The buildings of Gonville Court were given classical facades in the 1750s, and the Old Library and the Hall were designed by Anthony Salvin in 1854. On the wall of the Hall hangs a college flag which in 1912 was flown at the South Pole by Cambridge's Edward Adrian Wilson during the famous Terra Nova Expedition of 1910–1913. Gonville Court, though remodelled in the eighteenth and nineteenth centuries, is the oldest part of the college.
Tree Court is the largest of the Old Courts. It is so named because John Caius planted an avenue of trees there. Although none of the original trees survive, the court retains a number of trees and the tree-lined avenue, which is unusual for a Cambridge front court.
West Road site
Caius owns a substantial amount of land between West Road and Sidgwick Avenue. Set in landscaped gardens, the modern Harvey Court (named after William Harvey and designed by Leslie Martin) was built on the West Road site in 1961. Adjacent to Harvey Court is the Stephen Hawking Building, which opened its doors to first-year undergraduates in October 2006. Providing ensuite accommodation for 75 students and eight fellows, as well as providing conference facilities in the vacations, the Stephen Hawking Building boasts some of the highest-standard student accommodation in Cambridge.
Additional buildings provide housing for older students, a day care, and various study and music rooms. The college also owns extensive gardens and the land on which the adjacent Squire Law Library has stood since 1968.
Caius also has one of the largest libraries in Oxbridge, the Cockerell Building. Previously the Seeley History Library and the Squire Law Library, Caius acquired the lease on the Cockerell Building in the 1990s. The college library was relocated from Gonville Court in the summer of 1996, following an extensive renovation of the Cockerell Building.
Other courts and college accommodation
These courts are across Trinity Street on land surrounding St Michael's Church. St Michael's Court was completed only in the 1930s, with the building on its south side of a new building overlooking the Market Place.
The college also owns several houses around Cambridge, on Mortimer Road and Gresham Road, where some second year undergraduates live.
The Fellows' garden lies just beyond Harvey Court, on Sidgwick Avenue. The extensive sports fields are located on Barton Road, a few minute's walk from Harvey Court.
Gonville and Caius College maintains many traditions, and is unusual in that it offers two seatings in Hall six nights a week. Typically attended by between 200-300 students, Hall consists of a three-course meal served after 18:00 (First Hall) or 19:15 (Formal Hall); Formal Hall requires a gown be worn, also seats Fellows at high table, and is preceded by the benediction.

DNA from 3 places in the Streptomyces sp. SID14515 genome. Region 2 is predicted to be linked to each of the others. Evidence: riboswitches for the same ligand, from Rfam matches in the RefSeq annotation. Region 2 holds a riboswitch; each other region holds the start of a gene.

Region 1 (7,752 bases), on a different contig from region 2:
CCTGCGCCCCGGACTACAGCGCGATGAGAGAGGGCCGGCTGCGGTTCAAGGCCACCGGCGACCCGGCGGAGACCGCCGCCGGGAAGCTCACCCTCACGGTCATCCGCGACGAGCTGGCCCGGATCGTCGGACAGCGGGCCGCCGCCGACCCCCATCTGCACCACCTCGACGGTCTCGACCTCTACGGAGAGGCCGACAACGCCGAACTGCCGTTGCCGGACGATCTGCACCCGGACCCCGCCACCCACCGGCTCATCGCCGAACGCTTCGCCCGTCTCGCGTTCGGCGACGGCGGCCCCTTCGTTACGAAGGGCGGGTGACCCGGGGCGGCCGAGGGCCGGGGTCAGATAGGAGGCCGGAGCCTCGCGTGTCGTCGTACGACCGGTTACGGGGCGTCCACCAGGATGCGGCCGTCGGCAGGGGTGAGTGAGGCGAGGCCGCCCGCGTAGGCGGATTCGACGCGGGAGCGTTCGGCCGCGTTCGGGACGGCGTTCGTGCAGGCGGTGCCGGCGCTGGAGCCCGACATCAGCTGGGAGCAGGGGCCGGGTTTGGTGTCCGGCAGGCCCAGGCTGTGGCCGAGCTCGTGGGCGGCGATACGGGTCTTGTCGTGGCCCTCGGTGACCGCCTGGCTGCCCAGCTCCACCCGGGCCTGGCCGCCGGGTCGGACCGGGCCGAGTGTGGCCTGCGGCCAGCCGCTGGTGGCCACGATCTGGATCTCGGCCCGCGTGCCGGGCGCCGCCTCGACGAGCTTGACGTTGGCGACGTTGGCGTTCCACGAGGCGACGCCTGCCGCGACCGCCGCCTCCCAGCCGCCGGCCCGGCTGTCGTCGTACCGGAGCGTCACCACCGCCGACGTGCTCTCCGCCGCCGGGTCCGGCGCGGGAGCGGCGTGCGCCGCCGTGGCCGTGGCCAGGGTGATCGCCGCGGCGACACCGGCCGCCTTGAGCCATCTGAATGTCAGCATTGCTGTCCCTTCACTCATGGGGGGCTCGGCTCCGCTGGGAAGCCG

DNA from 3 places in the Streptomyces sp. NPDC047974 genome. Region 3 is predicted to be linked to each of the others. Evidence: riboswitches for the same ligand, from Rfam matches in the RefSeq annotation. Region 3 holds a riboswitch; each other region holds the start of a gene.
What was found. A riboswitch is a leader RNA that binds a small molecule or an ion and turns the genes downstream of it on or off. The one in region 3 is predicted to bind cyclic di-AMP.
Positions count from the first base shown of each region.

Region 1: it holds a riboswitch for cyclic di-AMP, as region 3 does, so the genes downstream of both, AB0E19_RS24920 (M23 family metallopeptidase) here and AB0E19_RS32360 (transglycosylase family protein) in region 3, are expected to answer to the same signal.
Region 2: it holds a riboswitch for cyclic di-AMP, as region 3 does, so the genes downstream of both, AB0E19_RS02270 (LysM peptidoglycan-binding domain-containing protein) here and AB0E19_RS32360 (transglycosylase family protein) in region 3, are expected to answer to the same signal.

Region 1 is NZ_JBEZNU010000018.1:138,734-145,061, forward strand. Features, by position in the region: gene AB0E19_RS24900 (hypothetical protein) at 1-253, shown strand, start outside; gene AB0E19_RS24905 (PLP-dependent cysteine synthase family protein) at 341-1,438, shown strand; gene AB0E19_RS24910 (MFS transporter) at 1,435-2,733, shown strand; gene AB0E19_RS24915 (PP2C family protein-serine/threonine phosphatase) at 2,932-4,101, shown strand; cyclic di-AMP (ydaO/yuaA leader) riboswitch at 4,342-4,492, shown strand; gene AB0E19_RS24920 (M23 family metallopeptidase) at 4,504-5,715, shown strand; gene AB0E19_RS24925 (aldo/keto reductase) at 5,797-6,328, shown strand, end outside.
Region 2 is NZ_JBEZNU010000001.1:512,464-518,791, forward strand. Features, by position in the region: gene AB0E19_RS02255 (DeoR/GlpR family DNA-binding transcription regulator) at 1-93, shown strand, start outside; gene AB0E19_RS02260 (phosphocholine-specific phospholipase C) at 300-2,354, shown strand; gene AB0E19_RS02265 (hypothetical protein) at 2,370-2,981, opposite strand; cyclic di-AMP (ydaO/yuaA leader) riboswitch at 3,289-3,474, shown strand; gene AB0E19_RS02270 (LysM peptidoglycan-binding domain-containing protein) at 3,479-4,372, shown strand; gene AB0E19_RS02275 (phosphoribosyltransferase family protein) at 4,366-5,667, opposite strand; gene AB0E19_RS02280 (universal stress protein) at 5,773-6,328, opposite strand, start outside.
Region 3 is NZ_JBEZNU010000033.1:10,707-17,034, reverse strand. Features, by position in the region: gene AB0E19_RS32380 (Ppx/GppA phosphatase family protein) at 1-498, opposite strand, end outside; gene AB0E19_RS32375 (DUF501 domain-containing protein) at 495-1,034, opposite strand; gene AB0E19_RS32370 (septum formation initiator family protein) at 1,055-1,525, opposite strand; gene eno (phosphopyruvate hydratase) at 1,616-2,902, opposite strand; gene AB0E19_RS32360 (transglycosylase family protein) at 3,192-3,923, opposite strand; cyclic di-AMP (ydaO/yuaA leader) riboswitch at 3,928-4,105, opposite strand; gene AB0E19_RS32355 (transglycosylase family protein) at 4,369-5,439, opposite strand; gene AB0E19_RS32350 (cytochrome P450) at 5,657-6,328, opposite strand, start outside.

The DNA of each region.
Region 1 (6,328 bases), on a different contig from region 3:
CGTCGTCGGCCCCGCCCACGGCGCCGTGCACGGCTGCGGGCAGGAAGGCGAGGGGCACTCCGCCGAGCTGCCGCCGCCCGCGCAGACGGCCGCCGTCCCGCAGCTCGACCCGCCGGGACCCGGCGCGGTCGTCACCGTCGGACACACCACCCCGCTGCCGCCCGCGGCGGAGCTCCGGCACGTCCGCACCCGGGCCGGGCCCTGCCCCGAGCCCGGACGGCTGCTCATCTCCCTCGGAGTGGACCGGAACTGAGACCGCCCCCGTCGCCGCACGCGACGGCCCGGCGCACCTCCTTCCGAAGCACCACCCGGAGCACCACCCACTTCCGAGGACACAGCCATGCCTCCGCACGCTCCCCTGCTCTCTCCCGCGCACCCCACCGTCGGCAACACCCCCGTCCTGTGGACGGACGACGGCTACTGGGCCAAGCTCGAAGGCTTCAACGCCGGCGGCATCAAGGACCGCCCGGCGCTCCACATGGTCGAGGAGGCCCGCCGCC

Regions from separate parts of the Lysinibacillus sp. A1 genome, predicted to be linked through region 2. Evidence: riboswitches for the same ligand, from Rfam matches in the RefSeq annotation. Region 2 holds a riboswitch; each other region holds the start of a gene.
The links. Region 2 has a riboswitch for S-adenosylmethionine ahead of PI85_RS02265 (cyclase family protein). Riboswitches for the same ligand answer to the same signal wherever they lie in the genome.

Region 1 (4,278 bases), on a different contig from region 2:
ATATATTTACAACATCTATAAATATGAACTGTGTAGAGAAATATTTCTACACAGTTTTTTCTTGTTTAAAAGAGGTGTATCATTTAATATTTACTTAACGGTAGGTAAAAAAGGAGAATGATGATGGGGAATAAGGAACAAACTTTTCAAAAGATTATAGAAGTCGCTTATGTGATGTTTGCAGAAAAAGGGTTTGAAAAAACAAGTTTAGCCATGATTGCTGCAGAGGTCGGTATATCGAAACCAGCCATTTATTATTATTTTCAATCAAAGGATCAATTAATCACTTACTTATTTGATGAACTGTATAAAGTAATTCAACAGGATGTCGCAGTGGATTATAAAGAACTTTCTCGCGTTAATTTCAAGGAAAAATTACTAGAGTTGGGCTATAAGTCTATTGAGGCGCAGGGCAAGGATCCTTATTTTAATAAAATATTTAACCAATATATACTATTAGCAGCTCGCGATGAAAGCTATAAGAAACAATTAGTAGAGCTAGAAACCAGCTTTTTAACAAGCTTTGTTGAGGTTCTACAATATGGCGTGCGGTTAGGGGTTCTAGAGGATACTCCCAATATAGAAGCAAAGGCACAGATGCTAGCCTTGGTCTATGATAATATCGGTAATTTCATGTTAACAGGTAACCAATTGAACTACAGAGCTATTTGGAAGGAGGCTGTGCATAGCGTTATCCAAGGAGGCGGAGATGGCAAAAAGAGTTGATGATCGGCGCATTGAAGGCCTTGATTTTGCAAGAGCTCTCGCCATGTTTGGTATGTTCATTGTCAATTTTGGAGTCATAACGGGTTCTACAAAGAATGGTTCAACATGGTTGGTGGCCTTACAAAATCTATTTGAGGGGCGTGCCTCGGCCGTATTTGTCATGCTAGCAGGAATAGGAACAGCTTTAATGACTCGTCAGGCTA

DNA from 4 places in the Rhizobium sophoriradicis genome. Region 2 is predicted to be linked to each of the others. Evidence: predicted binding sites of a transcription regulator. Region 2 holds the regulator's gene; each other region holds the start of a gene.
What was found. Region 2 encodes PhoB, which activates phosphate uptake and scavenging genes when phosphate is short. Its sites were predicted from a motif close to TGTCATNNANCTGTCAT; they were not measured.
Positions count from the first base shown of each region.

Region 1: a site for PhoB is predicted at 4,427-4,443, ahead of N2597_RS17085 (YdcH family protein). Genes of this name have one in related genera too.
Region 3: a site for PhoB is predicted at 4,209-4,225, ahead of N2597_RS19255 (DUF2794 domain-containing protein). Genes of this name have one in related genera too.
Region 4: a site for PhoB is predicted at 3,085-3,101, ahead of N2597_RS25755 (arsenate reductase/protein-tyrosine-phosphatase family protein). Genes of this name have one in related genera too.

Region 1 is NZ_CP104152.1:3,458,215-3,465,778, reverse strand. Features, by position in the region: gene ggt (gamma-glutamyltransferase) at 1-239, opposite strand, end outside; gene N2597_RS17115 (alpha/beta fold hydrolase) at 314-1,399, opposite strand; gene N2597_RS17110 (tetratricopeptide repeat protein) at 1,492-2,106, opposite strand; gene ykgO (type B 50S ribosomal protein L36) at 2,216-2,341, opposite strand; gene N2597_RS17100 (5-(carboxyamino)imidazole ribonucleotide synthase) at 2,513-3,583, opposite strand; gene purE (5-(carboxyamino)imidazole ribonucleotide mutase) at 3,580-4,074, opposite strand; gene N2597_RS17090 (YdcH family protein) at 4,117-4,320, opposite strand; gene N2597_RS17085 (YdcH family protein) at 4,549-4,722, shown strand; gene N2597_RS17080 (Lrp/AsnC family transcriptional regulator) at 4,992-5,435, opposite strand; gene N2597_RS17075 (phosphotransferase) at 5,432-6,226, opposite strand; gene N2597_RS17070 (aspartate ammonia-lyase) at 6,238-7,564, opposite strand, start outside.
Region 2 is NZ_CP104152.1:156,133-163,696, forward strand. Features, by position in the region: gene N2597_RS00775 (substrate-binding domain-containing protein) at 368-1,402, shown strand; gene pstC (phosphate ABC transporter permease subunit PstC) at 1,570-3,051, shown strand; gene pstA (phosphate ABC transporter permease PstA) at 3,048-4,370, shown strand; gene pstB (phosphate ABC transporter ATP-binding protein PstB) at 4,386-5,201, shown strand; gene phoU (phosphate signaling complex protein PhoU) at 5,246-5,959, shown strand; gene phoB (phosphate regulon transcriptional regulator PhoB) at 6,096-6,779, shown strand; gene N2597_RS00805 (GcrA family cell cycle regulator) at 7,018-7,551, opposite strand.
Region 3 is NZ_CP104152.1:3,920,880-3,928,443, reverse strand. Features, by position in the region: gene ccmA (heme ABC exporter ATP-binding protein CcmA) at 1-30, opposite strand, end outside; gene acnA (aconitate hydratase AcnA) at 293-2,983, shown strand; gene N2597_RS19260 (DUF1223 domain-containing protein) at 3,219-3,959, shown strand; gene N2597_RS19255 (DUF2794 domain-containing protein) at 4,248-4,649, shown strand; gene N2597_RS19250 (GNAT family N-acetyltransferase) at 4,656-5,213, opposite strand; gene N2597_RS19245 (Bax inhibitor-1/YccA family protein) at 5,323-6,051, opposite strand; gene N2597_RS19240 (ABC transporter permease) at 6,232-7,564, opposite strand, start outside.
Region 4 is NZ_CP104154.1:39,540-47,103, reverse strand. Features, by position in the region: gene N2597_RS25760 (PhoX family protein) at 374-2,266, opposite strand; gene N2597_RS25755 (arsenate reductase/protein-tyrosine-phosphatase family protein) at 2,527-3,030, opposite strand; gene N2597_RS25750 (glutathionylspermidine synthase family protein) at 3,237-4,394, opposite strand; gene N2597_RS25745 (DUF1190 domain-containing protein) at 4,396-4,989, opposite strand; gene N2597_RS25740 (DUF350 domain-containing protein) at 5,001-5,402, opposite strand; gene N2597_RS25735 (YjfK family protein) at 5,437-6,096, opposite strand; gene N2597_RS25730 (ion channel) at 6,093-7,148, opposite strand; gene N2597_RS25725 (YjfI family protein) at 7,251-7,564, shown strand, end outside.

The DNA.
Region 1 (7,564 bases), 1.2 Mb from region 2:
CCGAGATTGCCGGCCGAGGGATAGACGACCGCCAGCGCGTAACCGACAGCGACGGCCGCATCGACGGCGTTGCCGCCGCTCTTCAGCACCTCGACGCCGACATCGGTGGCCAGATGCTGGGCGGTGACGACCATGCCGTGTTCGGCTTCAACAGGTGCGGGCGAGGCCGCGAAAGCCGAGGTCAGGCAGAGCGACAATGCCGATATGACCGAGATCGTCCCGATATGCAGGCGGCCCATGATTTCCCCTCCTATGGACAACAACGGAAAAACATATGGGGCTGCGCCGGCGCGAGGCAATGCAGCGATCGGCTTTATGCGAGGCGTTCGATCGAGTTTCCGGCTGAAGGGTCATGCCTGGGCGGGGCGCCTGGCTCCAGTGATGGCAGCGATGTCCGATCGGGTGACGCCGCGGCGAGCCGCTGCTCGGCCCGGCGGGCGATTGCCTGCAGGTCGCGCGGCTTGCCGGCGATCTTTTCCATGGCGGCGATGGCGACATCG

Benedic, Domine, nobis et donis tuis quae ex largitate tua sumus sumpturi; et concede ut, ab iis salubriter enutriti, tibi debitum obsequium praestare valeamus, per Jesum Christum dominum nostrum; mensae caelestis nos participes facias, Rex aeternae gloriae.
The college also enforces the system of "exeats", or official permissions to leave the college. Students wishing to be absent from college overnight during term time must obtain leave to do so from their tutors, and "terminal exeats" must be obtained before the end of term.
Caius Jazz takes place most terms in the college bar, inviting 'some of the most illustrious names in the contemporary scene' and a house band of students studying at London conservatoires to play in the college bar. In recent years Steve Fishwick, Sam Mayne, Ian Shaw, Barry Green, Gareth Lockrane, and Paul Jarvis have all been featured.
The Caius May Ball is an all-night party in June, held every two years.
The choir was founded by the composer Charles Wood in the late nineteenth century, and is currently directed by the scholar of South-American choral music, Geoffrey Webber. The choir tours abroad and records eclectically. The choir is made up from Scholars and Exhibitioners from the college, and a few volunteers from other colleges.
Nobel Prize laureates
- 1932 Charles Scott Sherrington – neurophysiologist (student and fellow).
- 1935 James Chadwick – physicist, discoverer of the neutron (student, fellow and master).
- 1945 Howard Florey – co-developer of penicillin (fellow).
- 1954 Max Born – physicist.
- 1962 Francis Crick – discovery of the structure of DNA (PhD student and honorary fellow).
- 1972 John Hicks – economist (fellow).
- 1974 Antony Hewish – astronomer (student and fellow).
- 1976 Milton Friedman – economist (visiting fellow).
- 1977 Nevill Francis Mott – theoretical physicist (fellow and master).
- 1984 Richard Stone – economist.
- 2001 Joseph Stiglitz – economist (fellow).
- 2008 Roger Tsien – chemist (fellow).
- 2013 Michael Levitt - chemist (research fellow).
- 2016 Michael Kosterlitz - physicist.
- Harold Abrahams – Olympic athlete men's 100-metre gold medalist, portrayed in the film Chariots of Fire.